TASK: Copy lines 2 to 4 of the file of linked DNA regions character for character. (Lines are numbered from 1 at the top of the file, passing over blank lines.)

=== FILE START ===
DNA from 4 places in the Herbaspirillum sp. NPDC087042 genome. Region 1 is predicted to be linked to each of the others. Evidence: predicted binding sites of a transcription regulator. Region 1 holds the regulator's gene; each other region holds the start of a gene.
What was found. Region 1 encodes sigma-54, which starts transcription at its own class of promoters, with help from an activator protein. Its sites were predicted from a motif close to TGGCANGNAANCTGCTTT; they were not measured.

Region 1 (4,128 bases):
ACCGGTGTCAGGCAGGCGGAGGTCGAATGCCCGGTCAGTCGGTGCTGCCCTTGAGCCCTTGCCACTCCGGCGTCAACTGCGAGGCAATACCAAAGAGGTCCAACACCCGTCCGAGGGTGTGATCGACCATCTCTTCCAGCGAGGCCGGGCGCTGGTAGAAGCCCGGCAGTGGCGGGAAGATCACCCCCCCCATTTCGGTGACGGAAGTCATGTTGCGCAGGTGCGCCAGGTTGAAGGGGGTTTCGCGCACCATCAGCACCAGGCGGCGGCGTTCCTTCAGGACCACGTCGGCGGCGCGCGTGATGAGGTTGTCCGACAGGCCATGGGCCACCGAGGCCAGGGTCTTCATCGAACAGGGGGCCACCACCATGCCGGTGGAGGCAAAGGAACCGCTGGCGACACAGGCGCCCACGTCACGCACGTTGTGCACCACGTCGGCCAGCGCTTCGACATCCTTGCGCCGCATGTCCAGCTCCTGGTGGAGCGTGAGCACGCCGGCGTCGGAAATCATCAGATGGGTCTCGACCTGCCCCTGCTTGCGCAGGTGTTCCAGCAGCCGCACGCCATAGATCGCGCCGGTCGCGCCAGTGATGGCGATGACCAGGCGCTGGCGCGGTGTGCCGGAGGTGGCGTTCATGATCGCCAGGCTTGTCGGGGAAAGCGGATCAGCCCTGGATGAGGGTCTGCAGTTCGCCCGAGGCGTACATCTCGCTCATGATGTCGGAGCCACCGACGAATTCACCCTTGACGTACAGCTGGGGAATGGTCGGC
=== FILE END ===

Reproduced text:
What was found. Region 1 encodes sigma-54, which starts transcription at its own class of promoters, with help from an activator protein. Its sites were predicted from a motif close to TGGCANGNAANCTGCTTT; they were not measured.

Region 1 (4,128 bases):
ACCGGTGTCAGGCAGGCGGAGGTCGAATGCCCGGTCAGTCGGTGCTGCCCTTGAGCCCTTGCCACTCCGGCGTCAACTGCGAGGCAATACCAAAGAGGTCCAACACCCGTCCGAGGGTGTGATCGACCATCTCTTCCAGCGAGGCCGGGCGCTGGTAGAAGCCCGGCAGTGGCGGGAAGATCACCCCCCCCATTTCGGTGACGGAAGTCATGTTGCGCAGGTGCGCCAGGTTGAAGGGGGTTTCGCGCACCATCAGCACCAGGCGGCGGCGTTCCTTCAGGACCACGTCGGCGGCGCGCGTGATGAGGTTGTCCGACAGGCCATGGGCCACCGAGGCCAGGGTCTTCATCGAACAGGGGGCCACCACCATGCCGGTGGAGGCAAAGGAACCGCTGGCGACACAGGCGCCCACGTCACGCACGTTGTGCACCACGTCGGCCAGCGCTTCGACATCCTTGCGCCGCATGTCCAGCTCCTGGTGGAGCGTGAGCACGCCGGCGTCGGAAATCATCAGATGGGTCTCGACCTGCCCCTGCTTGCGCAGGTGTTCCAGCAGCCGCACGCCATAGATCGCGCCGGTCGCGCCAGTGATGGCGATGACCAGGCGCTGGCGCGGTGTGCCGGAGGTGGCGTTCATGATCGCCAGGCTTGTCGGGGAAAGCGGATCAGCCCTGGATGAGGGTCTGCAGTTCGCCCGAGGCGTACATCTCGCTCATGATGTCGGAGCCACCGACGAATTCACCCTTGACGTACAGCTGGGGAATGGTCGGC